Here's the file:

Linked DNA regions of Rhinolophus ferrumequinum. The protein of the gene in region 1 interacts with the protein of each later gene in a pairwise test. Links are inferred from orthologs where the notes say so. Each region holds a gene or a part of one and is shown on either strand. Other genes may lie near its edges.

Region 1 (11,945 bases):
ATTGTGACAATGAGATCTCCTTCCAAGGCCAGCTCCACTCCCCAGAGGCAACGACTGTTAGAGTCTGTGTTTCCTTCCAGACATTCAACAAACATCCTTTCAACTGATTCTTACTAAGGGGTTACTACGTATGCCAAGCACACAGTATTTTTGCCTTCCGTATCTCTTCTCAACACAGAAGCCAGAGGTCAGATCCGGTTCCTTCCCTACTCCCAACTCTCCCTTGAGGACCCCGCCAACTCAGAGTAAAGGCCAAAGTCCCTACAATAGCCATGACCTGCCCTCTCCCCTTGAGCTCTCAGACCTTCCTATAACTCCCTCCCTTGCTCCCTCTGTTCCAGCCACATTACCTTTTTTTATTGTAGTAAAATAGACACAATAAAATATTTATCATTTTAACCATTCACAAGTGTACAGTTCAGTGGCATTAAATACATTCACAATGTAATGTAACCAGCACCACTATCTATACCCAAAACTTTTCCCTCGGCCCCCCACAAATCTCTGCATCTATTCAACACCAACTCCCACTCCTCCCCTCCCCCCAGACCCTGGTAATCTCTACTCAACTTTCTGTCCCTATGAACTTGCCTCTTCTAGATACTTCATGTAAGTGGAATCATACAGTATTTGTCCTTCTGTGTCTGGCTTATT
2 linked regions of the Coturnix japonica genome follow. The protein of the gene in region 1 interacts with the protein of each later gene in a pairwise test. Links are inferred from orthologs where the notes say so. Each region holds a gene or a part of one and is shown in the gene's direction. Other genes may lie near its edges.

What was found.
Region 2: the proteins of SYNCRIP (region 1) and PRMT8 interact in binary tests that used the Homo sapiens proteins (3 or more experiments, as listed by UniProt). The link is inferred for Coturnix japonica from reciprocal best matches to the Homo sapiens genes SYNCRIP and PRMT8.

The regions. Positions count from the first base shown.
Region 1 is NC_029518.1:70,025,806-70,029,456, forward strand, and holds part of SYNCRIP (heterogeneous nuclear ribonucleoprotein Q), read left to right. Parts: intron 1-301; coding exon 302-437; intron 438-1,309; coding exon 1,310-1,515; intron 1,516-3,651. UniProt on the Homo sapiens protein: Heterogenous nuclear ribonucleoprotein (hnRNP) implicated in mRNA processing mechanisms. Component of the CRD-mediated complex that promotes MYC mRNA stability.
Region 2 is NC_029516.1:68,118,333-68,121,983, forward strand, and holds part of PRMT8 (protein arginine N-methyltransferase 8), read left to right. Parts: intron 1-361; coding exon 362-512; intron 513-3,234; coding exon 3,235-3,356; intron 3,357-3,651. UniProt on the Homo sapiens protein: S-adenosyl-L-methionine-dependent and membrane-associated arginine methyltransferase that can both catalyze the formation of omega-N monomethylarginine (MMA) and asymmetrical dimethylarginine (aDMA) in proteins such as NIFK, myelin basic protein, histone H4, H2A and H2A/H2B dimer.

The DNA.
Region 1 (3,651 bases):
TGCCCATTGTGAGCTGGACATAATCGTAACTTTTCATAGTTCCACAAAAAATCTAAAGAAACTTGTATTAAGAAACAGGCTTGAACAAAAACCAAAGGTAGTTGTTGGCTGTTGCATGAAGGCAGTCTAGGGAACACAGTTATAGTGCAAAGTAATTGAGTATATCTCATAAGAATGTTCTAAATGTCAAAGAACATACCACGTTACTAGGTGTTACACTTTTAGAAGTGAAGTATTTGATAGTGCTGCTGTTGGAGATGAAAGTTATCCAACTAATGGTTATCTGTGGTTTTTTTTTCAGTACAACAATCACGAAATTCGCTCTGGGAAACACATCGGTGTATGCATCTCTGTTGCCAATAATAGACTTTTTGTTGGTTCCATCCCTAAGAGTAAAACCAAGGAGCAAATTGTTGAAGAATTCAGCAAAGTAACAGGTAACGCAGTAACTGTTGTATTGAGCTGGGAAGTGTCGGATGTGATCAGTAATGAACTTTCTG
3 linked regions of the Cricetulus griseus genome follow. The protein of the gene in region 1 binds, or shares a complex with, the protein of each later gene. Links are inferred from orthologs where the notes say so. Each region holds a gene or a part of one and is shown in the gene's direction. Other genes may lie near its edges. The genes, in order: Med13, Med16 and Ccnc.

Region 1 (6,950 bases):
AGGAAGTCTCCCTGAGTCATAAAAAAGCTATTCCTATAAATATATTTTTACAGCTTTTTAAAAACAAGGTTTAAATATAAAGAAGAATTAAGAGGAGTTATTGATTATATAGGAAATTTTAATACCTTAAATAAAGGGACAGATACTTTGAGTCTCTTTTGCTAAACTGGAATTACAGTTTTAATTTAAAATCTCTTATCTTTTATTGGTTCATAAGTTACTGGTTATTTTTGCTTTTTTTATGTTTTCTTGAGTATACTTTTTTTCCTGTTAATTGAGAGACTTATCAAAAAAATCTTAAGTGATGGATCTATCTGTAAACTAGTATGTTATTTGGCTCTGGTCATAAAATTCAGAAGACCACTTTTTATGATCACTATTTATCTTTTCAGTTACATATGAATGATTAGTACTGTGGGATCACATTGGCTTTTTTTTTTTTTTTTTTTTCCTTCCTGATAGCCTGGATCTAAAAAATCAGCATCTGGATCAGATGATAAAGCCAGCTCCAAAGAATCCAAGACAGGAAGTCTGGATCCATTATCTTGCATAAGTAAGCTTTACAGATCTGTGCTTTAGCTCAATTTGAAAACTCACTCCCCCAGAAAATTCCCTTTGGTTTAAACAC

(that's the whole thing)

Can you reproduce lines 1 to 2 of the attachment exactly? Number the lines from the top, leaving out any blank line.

Linked DNA regions of Rhinolophus ferrumequinum. The protein of the gene in region 1 interacts with the protein of each later gene in a pairwise test. Links are inferred from orthologs where the notes say so. Each region holds a gene or a part of one and is shown on either strand. Other genes may lie near its edges.

Region 1 (11,945 bases):